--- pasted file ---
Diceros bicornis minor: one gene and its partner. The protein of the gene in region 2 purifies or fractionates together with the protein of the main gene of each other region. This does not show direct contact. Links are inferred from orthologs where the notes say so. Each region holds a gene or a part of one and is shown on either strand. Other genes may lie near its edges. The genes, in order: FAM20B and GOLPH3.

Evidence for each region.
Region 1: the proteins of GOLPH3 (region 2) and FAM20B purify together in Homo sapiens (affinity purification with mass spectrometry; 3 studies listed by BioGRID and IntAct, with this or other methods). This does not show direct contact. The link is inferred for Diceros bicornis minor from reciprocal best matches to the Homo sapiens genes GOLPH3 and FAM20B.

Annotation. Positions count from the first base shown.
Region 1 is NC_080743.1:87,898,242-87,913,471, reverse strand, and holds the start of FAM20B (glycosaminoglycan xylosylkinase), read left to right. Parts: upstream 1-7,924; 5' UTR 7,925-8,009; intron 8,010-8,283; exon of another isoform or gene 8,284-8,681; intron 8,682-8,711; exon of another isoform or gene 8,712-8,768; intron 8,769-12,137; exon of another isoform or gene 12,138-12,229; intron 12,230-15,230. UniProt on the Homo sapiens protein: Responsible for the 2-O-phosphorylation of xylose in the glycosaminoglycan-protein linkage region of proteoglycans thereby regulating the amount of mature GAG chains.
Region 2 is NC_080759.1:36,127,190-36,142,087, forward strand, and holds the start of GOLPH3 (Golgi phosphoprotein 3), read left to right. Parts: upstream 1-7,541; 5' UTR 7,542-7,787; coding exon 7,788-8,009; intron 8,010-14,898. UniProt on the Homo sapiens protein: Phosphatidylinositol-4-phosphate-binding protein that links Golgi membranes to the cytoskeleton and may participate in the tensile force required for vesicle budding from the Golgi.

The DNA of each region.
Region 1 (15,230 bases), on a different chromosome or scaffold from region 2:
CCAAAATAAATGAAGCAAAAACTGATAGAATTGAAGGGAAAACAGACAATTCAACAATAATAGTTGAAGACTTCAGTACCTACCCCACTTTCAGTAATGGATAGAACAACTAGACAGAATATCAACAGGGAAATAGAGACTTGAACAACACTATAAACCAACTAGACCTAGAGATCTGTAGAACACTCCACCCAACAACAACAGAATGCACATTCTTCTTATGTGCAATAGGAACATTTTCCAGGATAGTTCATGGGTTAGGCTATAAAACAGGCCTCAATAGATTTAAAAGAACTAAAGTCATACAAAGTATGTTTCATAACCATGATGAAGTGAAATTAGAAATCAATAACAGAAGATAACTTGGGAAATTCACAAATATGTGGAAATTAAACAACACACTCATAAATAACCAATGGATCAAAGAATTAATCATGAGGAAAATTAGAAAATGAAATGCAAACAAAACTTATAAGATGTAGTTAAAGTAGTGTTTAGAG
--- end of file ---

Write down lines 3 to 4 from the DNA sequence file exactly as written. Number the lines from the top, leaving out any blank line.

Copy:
Region 1: the proteins of GOLPH3 (region 2) and FAM20B purify together in Homo sapiens (affinity purification with mass spectrometry; 3 studies listed by BioGRID and IntAct, with this or other methods). This does not show direct contact. The link is inferred for Diceros bicornis minor from reciprocal best matches to the Homo sapiens genes GOLPH3 and FAM20B.

Annotation. Positions count from the first base shown.